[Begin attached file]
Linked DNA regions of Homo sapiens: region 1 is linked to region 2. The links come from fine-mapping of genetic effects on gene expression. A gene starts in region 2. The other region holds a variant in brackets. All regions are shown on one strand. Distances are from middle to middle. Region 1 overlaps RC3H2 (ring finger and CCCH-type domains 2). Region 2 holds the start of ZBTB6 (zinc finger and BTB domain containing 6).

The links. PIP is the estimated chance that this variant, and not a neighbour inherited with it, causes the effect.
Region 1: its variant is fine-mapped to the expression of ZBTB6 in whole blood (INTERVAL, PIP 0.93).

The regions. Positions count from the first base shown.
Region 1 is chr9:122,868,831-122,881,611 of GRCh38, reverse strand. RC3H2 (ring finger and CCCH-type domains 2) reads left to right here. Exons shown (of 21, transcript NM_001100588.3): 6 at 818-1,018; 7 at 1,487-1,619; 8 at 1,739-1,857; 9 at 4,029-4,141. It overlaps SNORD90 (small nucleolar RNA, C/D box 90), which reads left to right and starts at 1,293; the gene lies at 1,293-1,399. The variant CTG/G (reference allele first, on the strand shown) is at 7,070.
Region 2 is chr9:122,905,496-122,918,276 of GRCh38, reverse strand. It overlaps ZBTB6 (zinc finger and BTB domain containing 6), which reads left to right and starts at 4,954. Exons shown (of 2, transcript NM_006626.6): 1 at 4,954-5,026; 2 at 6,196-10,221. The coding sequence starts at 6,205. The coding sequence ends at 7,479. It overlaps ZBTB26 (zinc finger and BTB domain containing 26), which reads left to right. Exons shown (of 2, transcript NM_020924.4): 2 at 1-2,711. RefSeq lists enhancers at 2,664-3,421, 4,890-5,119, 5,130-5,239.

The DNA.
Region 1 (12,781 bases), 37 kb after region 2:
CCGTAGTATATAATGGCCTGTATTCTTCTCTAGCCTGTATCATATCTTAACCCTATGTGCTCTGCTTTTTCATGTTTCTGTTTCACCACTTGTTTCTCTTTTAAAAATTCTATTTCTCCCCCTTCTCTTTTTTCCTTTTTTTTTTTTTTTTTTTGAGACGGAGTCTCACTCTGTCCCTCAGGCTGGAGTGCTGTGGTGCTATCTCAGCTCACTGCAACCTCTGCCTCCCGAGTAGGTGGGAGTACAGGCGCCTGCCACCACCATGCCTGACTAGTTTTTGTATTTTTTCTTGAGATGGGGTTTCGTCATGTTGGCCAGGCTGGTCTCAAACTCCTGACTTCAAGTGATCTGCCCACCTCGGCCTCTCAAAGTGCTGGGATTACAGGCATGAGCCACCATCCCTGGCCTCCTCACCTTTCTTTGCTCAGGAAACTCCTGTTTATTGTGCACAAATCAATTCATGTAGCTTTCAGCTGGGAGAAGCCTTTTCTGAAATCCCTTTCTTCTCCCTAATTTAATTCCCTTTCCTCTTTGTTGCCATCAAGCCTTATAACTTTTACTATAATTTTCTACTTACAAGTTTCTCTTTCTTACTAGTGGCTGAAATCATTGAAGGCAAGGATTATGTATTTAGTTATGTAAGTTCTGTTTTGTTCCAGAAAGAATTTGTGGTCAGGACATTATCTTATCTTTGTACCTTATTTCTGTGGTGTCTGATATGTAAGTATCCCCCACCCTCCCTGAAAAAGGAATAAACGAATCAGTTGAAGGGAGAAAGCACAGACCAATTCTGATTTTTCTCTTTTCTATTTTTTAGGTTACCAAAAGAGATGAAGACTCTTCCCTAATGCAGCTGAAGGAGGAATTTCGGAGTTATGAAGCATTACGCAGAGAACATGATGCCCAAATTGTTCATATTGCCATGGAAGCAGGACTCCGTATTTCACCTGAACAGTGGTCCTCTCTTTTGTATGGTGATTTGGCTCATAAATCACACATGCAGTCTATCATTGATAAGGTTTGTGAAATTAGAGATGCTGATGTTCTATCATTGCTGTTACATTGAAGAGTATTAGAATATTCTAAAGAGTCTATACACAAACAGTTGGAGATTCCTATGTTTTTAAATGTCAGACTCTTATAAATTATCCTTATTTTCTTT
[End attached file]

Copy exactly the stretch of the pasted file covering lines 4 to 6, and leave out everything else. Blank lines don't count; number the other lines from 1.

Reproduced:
The regions. Positions count from the first base shown.
Region 1 is chr9:122,868,831-122,881,611 of GRCh38, reverse strand. RC3H2 (ring finger and CCCH-type domains 2) reads left to right here. Exons shown (of 21, transcript NM_001100588.3): 6 at 818-1,018; 7 at 1,487-1,619; 8 at 1,739-1,857; 9 at 4,029-4,141. It overlaps SNORD90 (small nucleolar RNA, C/D box 90), which reads left to right and starts at 1,293; the gene lies at 1,293-1,399. The variant CTG/G (reference allele first, on the strand shown) is at 7,070.
Region 2 is chr9:122,905,496-122,918,276 of GRCh38, reverse strand. It overlaps ZBTB6 (zinc finger and BTB domain containing 6), which reads left to right and starts at 4,954. Exons shown (of 2, transcript NM_006626.6): 1 at 4,954-5,026; 2 at 6,196-10,221. The coding sequence starts at 6,205. The coding sequence ends at 7,479. It overlaps ZBTB26 (zinc finger and BTB domain containing 26), which reads left to right. Exons shown (of 2, transcript NM_020924.4): 2 at 1-2,711. RefSeq lists enhancers at 2,664-3,421, 4,890-5,119, 5,130-5,239.